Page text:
An IDEAL HUSBAND by Oscar Wilde Annotated Edition

Wilde treats marriage as a complicated and imperfect relationship in his play, and mocks the Chilterns' try to create the suitable marriage primarily based on social repute.

Author: Oscar Wilde

Publisher:

ISBN:

Category:

Page: 188

View: 266

Wilde treats marriage as a complicated and imperfect relationship in his play, and mocks the Chilterns' try to create the suitable marriage primarily based on social repute. Lady Chiltern continuously states that her husband cannot come up with the money for to help the Argentine Canal scheme because he represents the first-rate of English lifestyles. Both Lady Basildon and Mrs. Marchmont complain approximately their marriage because they are too perfect, and are consequently uninteresting. In any marriage, issues arise, however in the nice marriages, love stays steady. Lord Goring is the play's champion of love, and his courting with Mabel permits for imperfections in place of focusing on ideals. Mrs. Cheveley tries to make Lord Goring marry her, however she represents evil and self-interest, and as Lord Goring notes, desecrates the phrase of affection. Thus, he does not even consider accepting her proposal, and maintains real to himself and his love. The survival of marriage and the inspiration of entering into married union is front and middle during the plot, and highlights the characters' imperfections.

An Ideal Husband 1895 Comedic Stage Play

An Ideal Husband is an 1895 comedic stage play by Oscar Wilde which revolves around blackmail and political corruption, and touches on the themes of public and private honour.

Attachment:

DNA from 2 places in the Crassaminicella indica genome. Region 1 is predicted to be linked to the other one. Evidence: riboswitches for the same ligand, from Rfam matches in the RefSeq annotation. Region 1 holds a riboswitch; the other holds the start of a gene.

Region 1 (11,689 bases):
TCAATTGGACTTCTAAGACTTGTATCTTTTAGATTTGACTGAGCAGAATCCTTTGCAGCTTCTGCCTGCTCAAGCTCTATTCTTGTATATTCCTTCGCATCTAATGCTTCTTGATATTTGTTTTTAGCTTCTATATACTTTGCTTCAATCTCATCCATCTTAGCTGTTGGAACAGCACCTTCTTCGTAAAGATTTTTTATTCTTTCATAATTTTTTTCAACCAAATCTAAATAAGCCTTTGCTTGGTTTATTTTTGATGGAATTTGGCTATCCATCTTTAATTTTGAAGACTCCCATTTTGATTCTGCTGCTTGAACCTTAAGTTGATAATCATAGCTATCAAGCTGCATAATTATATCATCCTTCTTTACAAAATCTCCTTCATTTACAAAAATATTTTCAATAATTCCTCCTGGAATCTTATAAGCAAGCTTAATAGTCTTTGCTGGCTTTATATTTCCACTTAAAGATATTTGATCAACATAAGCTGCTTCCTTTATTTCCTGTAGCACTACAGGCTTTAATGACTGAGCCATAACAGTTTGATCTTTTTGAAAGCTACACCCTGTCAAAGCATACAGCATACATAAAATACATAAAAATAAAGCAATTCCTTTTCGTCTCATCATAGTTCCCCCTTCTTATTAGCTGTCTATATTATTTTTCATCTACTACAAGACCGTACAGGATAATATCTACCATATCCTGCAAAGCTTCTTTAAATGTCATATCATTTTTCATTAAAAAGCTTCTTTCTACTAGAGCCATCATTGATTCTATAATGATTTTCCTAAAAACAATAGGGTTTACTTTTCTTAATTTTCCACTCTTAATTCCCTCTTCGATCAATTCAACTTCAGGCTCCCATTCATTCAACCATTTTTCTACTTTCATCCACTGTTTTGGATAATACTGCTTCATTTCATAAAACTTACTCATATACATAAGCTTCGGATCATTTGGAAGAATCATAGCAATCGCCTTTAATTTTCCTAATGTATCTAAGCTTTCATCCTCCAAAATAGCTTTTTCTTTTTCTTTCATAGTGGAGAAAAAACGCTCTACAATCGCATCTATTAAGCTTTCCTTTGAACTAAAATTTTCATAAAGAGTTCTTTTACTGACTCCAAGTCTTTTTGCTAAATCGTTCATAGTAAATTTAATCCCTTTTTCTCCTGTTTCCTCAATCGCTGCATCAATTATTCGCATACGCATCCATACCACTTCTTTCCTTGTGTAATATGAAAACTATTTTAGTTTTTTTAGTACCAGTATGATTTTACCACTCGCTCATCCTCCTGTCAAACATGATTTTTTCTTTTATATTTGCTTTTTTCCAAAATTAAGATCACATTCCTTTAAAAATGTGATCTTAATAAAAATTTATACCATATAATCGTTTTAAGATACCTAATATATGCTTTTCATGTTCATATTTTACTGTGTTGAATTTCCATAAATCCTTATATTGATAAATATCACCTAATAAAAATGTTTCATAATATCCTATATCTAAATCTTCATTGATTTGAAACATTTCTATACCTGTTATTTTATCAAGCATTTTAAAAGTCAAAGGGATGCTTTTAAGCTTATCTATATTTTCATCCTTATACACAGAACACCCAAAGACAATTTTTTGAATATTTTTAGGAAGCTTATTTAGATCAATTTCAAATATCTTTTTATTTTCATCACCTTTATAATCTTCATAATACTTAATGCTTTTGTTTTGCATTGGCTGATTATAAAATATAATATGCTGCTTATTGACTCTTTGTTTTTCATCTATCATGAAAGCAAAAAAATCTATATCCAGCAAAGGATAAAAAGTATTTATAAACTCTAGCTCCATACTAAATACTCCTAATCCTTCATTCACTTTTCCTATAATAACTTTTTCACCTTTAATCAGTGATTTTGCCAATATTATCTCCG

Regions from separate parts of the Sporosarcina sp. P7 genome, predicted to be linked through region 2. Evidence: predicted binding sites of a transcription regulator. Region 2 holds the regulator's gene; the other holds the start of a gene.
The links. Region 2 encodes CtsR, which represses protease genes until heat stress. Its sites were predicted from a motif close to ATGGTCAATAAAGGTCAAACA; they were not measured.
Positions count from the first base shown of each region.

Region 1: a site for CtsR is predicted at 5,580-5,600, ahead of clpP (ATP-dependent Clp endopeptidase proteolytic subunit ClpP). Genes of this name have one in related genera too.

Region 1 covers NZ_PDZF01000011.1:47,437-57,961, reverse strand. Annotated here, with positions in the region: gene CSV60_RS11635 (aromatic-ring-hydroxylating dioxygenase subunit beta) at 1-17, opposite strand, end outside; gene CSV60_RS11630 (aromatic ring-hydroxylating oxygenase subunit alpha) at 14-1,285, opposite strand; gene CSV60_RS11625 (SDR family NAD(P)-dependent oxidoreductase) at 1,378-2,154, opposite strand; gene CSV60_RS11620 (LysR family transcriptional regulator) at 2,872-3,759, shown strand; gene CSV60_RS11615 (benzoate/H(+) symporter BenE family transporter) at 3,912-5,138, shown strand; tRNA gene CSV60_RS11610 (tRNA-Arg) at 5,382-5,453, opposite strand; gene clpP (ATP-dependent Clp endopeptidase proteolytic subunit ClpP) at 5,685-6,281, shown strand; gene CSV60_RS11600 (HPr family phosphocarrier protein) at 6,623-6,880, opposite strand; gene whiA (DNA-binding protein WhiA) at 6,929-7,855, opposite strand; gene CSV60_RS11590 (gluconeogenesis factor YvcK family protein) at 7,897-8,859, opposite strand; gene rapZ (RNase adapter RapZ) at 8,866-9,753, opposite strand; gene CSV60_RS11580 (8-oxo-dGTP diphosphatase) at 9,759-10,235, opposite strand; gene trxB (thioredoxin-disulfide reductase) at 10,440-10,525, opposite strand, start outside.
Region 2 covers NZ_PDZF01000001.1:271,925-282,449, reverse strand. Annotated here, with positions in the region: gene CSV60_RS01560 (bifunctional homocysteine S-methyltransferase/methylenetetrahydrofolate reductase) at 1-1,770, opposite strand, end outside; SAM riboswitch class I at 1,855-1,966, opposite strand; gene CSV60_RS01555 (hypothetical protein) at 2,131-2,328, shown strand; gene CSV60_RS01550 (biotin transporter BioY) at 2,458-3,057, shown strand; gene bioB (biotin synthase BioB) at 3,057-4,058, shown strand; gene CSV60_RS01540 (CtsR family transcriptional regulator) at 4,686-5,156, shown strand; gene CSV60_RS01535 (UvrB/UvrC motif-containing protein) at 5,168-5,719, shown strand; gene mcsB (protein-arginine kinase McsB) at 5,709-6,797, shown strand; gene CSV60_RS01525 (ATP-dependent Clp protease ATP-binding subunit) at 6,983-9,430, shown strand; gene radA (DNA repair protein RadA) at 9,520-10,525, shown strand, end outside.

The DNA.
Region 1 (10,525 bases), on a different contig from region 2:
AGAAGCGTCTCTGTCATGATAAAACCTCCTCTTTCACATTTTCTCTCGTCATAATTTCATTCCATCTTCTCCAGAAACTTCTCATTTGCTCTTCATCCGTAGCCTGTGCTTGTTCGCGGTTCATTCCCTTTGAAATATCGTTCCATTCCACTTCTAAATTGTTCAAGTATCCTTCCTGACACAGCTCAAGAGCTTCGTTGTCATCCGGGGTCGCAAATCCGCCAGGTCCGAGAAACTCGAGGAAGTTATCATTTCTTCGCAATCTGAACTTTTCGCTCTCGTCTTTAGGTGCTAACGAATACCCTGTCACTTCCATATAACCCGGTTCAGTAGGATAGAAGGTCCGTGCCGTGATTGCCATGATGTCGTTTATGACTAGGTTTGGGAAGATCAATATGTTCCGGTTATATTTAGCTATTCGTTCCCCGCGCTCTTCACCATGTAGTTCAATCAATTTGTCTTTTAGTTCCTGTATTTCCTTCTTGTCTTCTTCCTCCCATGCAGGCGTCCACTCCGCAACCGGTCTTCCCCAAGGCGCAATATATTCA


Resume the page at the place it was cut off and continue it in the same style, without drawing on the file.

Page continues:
Author: Oscar Wilde

Publisher: Independently Published

ISBN: 9781729301449

Category: Fiction

Page: 66

View: 301

An Ideal Husband is an 1895 comedic stage play by Oscar Wilde which revolves around blackmail and political corruption, and touches on the themes of public and private honour. The action is set in London, in "the present," and takes place over the course of twenty-four hours."Sooner or later," Wilde notes, "we shall all have to pay for what we do." But he adds that, "No one should be entirely judged by their past." Together with The Importance of Being Earnest, it is often considered Wilde's dramatic masterpiece. After Earnest, it is his most popularly produced play.BackgroundIn the summer of 1893, Oscar Wilde began writing An Ideal Husband, and he completed it later that winter. His work began at Goring-on-Thames, after which he named the character Lord Goring, and concluded at St. James Place. He initially sent the completed play to the Garrick Theatre, where the manager rejected it, but it was soon accepted by the Haymarket Theatre, where Lewis Waller had temporarily taken control. Waller was an excellent actor and cast himself as Sir Robert Chiltern. The play gave the Haymarket the success it desperately needed.After opening on 3 January 1895, it continued for 124 performances. In April of that year, Wilde was arrested for "gross indecency" and his name was publicly removed from the play. On 6 April, the same day as Wilde's arrest, the play moved to the Criterion Theatre where it ran from 13